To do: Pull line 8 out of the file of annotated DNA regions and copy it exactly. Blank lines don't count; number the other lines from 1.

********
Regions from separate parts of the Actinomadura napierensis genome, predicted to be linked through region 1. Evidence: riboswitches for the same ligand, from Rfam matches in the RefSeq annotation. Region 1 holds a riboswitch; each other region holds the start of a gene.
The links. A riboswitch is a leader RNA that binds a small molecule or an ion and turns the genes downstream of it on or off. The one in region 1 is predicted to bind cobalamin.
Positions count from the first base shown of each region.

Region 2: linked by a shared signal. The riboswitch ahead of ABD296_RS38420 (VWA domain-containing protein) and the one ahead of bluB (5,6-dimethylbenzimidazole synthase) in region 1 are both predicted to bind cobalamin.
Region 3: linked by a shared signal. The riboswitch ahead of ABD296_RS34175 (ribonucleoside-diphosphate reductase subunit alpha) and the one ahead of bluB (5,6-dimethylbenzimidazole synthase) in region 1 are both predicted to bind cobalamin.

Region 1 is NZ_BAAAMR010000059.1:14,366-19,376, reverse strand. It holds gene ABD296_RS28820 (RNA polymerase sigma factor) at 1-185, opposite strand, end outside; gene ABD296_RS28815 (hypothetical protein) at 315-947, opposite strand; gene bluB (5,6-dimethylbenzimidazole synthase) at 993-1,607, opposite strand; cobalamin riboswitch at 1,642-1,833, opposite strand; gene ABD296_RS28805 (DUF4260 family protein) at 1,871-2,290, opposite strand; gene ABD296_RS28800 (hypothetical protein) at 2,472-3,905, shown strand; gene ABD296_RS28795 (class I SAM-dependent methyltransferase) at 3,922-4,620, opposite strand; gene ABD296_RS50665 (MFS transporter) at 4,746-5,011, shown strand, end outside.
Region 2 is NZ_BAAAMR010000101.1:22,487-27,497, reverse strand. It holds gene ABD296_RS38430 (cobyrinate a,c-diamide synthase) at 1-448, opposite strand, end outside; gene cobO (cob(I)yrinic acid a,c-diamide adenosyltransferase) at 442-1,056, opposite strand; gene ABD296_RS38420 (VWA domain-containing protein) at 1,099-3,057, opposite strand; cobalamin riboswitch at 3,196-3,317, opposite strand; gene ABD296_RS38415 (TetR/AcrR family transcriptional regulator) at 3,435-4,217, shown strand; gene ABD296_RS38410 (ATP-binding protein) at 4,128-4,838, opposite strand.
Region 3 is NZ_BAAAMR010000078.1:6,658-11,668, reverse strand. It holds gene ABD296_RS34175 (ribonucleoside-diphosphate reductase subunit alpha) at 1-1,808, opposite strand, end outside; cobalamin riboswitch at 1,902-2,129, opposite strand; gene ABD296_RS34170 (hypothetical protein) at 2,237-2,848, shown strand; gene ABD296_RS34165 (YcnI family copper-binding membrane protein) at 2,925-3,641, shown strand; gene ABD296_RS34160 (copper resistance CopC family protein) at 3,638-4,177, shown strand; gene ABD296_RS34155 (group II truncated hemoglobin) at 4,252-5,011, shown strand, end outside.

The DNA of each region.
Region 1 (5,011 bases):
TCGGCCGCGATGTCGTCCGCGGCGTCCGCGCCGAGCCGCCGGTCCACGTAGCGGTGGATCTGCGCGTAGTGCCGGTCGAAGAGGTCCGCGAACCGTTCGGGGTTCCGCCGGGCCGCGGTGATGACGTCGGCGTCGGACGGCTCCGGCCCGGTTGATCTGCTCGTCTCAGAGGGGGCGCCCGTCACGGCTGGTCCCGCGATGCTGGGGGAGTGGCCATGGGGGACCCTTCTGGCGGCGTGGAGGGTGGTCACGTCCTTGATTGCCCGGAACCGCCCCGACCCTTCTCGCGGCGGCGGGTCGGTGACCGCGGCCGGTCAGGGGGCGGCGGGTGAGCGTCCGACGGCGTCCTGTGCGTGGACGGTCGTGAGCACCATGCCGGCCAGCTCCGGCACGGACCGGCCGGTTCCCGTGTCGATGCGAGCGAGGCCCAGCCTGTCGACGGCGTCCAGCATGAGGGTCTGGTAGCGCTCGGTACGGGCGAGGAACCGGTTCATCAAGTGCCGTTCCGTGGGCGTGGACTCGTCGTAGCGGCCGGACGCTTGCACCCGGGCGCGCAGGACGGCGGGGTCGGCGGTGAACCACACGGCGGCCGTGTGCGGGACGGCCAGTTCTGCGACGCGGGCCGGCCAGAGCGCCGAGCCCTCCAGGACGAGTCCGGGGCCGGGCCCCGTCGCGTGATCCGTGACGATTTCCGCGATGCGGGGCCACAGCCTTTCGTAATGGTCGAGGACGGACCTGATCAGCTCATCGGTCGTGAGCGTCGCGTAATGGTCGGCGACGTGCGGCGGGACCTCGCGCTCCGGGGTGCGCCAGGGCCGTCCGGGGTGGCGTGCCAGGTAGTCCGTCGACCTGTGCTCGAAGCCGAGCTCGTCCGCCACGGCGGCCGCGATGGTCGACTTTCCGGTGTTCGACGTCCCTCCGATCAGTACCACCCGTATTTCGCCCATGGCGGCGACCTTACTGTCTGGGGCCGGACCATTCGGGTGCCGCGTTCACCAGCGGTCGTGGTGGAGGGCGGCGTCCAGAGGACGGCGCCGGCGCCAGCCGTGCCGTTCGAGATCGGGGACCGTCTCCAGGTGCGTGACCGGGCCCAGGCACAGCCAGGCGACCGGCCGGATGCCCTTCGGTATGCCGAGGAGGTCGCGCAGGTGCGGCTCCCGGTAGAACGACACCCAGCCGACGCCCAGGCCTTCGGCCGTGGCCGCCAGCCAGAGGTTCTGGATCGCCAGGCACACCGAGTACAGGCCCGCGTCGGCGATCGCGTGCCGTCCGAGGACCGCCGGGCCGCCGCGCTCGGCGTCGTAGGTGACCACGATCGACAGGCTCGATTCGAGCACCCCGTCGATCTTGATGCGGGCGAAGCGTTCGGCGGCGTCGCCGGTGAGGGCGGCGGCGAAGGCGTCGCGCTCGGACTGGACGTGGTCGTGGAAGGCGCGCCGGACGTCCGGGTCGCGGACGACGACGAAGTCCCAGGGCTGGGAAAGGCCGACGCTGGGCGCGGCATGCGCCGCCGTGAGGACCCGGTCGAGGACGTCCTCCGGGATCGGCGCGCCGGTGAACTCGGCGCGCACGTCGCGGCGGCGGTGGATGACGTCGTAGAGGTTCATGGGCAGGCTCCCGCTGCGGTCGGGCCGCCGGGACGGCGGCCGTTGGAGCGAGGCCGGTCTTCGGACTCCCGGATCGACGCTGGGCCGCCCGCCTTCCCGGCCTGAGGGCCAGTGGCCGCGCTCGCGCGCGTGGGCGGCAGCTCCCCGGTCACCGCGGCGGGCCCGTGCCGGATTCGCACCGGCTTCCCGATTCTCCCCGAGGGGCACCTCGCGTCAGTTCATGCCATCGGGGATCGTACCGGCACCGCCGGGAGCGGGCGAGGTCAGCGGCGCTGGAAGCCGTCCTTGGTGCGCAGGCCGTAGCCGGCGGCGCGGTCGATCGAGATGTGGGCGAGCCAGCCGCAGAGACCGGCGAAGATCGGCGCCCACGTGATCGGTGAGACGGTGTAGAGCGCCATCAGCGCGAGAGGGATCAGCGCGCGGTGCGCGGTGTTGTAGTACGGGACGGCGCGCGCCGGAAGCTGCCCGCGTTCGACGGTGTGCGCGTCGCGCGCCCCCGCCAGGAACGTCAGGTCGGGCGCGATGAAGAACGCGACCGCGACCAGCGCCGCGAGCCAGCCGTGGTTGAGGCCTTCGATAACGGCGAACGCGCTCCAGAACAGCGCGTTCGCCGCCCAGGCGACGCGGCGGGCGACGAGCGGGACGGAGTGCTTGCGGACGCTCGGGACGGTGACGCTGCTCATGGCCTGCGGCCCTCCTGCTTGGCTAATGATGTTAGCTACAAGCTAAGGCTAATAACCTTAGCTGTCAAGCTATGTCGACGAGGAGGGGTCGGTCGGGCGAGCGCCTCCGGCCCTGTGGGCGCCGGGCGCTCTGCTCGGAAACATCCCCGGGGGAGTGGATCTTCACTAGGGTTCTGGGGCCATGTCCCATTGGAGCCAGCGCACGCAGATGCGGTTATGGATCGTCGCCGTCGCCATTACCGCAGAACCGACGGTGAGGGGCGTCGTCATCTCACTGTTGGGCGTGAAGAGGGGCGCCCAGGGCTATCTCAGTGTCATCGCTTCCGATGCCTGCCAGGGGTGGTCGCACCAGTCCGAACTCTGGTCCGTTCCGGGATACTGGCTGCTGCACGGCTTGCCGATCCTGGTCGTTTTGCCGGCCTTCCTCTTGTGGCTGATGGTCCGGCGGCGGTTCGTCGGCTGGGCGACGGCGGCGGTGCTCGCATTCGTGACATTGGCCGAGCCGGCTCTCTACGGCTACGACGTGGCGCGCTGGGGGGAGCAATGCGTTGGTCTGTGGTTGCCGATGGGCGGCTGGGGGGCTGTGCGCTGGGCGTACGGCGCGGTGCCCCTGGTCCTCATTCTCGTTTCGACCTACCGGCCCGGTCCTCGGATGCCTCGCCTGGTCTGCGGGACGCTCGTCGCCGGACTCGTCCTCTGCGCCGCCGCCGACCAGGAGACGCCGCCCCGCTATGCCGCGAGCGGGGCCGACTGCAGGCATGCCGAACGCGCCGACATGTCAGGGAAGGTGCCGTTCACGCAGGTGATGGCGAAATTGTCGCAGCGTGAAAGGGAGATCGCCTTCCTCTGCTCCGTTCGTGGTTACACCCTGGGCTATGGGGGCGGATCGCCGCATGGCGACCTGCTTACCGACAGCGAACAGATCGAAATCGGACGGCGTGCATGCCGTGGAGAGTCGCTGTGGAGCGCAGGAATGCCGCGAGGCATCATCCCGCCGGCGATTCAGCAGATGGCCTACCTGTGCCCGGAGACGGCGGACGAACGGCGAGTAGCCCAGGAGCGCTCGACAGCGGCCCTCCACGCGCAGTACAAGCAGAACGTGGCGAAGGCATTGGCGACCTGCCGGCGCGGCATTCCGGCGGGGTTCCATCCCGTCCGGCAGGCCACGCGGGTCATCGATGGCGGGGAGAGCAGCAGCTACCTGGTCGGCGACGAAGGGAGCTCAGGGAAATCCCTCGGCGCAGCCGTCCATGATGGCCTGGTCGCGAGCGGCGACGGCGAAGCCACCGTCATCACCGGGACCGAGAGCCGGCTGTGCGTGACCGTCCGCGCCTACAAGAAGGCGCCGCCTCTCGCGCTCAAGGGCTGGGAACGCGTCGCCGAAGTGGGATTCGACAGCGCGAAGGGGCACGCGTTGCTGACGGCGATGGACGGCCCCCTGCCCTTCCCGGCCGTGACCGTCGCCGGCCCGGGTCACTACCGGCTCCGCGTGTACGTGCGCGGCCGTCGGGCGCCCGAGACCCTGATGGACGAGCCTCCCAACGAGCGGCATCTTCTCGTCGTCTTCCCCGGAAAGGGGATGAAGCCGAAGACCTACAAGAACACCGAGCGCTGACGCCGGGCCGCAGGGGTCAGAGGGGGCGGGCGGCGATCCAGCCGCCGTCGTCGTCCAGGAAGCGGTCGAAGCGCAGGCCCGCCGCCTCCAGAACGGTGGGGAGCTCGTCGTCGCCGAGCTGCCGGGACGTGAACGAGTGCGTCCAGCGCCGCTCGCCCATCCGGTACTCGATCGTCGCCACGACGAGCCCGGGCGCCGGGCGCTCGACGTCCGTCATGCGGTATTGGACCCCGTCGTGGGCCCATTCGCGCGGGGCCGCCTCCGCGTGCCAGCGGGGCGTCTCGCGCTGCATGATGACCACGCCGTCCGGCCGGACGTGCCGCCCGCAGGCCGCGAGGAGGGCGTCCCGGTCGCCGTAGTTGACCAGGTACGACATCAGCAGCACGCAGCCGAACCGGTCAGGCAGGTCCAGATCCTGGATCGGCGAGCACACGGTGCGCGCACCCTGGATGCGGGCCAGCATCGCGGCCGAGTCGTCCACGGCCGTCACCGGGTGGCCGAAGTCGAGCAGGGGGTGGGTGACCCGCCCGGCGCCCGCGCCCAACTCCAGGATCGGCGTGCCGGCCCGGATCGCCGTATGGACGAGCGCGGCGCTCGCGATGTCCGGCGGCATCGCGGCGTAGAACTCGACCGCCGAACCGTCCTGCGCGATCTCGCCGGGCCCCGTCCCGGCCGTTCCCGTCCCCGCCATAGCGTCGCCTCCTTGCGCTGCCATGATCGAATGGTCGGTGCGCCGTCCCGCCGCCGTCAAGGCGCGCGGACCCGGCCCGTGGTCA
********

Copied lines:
Region 3 is NZ_BAAAMR010000078.1:6,658-11,668, reverse strand. It holds gene ABD296_RS34175 (ribonucleoside-diphosphate reductase subunit alpha) at 1-1,808, opposite strand, end outside; cobalamin riboswitch at 1,902-2,129, opposite strand; gene ABD296_RS34170 (hypothetical protein) at 2,237-2,848, shown strand; gene ABD296_RS34165 (YcnI family copper-binding membrane protein) at 2,925-3,641, shown strand; gene ABD296_RS34160 (copper resistance CopC family protein) at 3,638-4,177, shown strand; gene ABD296_RS34155 (group II truncated hemoglobin) at 4,252-5,011, shown strand, end outside.